Originally posted on rAmbLingsFrOmPEACEweaver:

I am feminist trained but purport I am a “Humanist.” Partially to avoid the stigma but mostly to be more apt to my goals: I want to improve all human’s quality of living and respect everyone’s needs and rights regardless of sex, age, creed, race, or sexual orientation. Listening to this following TED talk made me feel proud to be a feminist. Thank you CSU-HDFS-MFT for this gift of awareness.  And thank you for my logic professor in Clemson that gave me the know how to understand that being a Humanist and Feminist can be mutually inclusive.

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Originally posted on rAmbLingsFrOmPEACEweaver:

“Be who you are and say what you feel, because those who mind don’t matter, and those who matter don’t mind.” ~Dr. Seuss

This quote soothes my insecurities, yet I continue to have an internal conflict… You see for me, EVERYONE matters: every thought, feeling, action has meaning and is valid. I care tremendously about the well-being of others. The slightest glare, ambivalent gesture, negative vibration, or discomfort feels like a punch to the gut as well as triggers fears and defense mechanisms. The mere thought of any soul suffering from my negligence, pains me.

So everyday, I walk a fine line of taking full responsibility for my actions, thoughts, and feelings whilst mindfully observing how they may filter out onto others. I realize now that I do not deserve to suffer as much as I do and by no means am I responsible for all the pain that occurs in my world. Sadly…

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Originally posted on rAmbLingsFrOmPEACEweaver:

I had moments of dysregulation and anxiety over giving a presentation. My son nonchalantly says, “Mom don’t worry. Everyone loves you. God Loves you.”…

His words helped me  instantly feel blessed, relieved and positively focused.

Yet on the way to the presentation, my brain kept getting triggered to self-doubt, worry, “am I good enough” jargon. I caught my negative self-talk and remembered my son’s words. An internal dialogue began…

I tend to be my worst enemy and critique. I work so hard to give unconditional love, compassion, and kindness to all, yet I am still the hardest on myself and fall into judgmental thinking. Then I was reminded of one of the aspects of organized religion that traumatized me the most…religious people going around calling people sinners and condemning them to hell; one cannot get more judgmental than that. According to the faith I was raised up in, I was going…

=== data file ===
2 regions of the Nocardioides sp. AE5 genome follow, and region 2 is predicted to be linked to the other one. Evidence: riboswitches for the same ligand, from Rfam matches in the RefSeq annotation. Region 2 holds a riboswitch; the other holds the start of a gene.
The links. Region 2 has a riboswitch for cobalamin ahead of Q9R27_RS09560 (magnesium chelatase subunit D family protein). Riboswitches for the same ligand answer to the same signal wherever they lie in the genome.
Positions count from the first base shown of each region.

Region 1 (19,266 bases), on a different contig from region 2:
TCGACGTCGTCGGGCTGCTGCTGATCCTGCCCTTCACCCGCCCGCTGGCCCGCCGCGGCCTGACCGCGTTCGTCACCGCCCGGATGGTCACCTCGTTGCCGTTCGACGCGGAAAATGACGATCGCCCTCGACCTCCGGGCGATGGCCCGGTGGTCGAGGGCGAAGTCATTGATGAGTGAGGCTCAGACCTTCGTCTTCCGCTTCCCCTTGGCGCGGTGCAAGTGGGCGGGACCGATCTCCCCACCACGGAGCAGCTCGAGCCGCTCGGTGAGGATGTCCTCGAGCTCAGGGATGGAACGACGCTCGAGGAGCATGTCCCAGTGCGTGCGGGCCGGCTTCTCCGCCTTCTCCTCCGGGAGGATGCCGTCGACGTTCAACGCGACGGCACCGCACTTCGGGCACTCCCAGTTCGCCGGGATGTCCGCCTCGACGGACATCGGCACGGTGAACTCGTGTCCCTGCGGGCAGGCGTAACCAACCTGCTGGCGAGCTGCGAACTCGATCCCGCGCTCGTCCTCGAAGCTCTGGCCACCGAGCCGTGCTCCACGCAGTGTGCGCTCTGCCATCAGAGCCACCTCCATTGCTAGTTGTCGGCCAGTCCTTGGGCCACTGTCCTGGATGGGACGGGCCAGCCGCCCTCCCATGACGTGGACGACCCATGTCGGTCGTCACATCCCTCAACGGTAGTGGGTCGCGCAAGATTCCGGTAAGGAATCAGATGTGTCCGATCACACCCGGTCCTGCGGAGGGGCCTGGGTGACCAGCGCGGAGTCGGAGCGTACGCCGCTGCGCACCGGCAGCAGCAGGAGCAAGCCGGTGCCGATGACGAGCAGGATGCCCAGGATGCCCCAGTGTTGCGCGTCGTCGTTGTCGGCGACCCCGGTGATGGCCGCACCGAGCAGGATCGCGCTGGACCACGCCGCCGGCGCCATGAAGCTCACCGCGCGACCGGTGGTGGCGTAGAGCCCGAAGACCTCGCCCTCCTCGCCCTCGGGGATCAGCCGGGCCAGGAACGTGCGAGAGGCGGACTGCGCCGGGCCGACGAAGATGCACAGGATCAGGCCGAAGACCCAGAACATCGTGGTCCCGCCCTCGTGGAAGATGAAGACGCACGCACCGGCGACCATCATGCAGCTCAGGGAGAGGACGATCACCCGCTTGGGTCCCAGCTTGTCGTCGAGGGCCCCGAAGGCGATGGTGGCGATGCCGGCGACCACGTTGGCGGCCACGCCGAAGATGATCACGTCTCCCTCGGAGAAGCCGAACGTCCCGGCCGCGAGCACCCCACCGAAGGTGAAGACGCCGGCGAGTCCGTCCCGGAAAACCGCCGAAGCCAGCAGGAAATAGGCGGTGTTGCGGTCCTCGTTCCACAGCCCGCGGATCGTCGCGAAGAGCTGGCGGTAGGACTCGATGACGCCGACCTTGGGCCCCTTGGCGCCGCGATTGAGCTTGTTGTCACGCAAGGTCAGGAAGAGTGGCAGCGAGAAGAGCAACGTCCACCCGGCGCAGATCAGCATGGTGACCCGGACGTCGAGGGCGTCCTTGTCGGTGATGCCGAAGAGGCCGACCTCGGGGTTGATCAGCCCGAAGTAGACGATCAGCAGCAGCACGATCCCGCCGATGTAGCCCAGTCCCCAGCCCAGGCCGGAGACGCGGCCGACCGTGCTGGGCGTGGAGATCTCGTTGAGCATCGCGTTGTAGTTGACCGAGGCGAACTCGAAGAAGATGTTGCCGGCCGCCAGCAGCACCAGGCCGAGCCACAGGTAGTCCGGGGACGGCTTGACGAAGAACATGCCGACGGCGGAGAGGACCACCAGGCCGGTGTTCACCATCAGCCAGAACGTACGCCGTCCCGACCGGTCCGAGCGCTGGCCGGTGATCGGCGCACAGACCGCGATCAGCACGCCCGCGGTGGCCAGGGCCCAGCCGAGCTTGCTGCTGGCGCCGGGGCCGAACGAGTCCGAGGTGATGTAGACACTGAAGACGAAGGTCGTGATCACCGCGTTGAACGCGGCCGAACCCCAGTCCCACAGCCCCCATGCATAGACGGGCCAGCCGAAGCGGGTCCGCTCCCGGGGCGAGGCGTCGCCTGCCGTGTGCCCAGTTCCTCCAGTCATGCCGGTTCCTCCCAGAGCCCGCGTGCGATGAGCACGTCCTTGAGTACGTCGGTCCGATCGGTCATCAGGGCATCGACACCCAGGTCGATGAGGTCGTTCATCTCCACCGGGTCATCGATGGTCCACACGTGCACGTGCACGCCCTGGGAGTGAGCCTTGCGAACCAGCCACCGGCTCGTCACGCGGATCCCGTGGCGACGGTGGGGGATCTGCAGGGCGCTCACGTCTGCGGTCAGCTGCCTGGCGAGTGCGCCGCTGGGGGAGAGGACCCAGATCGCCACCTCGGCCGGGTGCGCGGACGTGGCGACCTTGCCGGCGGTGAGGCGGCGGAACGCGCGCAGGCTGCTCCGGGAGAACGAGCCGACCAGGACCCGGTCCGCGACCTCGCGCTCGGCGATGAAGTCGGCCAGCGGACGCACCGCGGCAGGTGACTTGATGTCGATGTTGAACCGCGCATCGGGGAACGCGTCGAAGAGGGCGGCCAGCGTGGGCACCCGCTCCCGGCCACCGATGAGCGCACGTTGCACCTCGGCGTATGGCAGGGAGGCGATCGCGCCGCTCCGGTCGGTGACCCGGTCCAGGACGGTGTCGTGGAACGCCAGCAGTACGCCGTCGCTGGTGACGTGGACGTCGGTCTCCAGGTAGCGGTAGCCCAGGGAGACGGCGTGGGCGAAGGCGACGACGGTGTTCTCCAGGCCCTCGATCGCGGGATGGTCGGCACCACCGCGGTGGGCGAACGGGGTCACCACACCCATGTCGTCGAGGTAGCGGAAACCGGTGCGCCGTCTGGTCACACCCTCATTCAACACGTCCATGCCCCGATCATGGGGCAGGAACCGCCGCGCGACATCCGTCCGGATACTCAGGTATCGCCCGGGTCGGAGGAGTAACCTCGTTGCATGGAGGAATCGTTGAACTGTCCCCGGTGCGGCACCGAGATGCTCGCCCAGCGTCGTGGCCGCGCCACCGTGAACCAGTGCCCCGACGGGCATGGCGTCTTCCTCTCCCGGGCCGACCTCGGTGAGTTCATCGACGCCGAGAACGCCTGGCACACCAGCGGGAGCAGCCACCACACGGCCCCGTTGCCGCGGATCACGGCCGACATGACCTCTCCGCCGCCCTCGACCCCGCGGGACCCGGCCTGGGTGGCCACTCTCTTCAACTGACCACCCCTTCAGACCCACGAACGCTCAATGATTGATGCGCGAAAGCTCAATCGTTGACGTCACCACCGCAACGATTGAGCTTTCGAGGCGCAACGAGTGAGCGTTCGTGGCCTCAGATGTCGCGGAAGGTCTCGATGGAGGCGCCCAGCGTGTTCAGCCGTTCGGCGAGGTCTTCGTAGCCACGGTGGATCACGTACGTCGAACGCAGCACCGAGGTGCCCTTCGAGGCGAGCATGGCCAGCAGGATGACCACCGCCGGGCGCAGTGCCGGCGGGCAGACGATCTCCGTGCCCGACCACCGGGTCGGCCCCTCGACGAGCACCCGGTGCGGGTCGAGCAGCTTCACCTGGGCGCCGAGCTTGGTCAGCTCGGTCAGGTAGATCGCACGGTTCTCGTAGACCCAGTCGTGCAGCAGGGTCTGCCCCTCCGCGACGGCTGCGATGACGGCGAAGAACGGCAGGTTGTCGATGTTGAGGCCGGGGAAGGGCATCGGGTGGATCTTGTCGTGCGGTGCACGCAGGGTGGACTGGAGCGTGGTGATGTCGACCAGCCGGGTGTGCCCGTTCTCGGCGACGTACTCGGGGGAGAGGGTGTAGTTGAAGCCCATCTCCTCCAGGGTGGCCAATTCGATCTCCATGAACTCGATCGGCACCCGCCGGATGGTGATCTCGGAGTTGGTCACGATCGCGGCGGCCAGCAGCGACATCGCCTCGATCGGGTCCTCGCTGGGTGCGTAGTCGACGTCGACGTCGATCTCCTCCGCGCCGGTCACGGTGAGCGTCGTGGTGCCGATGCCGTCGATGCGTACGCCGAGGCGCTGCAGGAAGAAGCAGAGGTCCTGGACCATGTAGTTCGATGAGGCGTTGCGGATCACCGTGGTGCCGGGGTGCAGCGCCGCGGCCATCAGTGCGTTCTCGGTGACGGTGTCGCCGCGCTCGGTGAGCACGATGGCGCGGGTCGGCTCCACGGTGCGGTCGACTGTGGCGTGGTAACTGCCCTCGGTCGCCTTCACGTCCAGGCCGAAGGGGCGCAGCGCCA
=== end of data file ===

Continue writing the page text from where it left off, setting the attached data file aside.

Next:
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I have hundreds of writings and insights to share yet whenever I feel inspired to post, I run into a wall, frozen in fear. I am terrified of causing a stir even when I know that evoking emotion is what we need to enlighten and motivate to change. It is as if I am still longing for other’s approval, to tell me I am good enough and my words have value. It’s like I can never shake the F’s in honors English class and will always be a horrible writer. Rationally, I know this is not true yet my soul aches from the former. I even know that it will be hard press to get others to believe in me, if I don’t believe in myself.  I am grateful that I have many aspects of my life where I do exude confidence and trust. I am blessed to have discovered that what ever I do focus my light on, it flourishes.  I look forward to the day when my light no longer scares me.

“Our deepest fear is not that we are inadequate. Our deepest fear is that we are powerful beyond measure. It is our light, not our darkness that most frightens us. We ask ourselves, Who am I to be brilliant, gorgeous, talented, fabulous? Actually, who are you not to be? You are a child of God. Your playing small does not serve the world.”  ~Marianne Williamson

Go ahead and mention my child,
The one that died you know.
Don’t worry about hurting me further.
The depth of my pain doesn’t show.

Don’t worry about making me cry
I’m already crying inside.
Help me to heal by releasing
The tears that I try to hide.

I’m hurt when you just keep silent,
Pretending she didn’t exist.
I’d rather you mention my child,
Knowing that she has been missed.

You ask me how I am doing.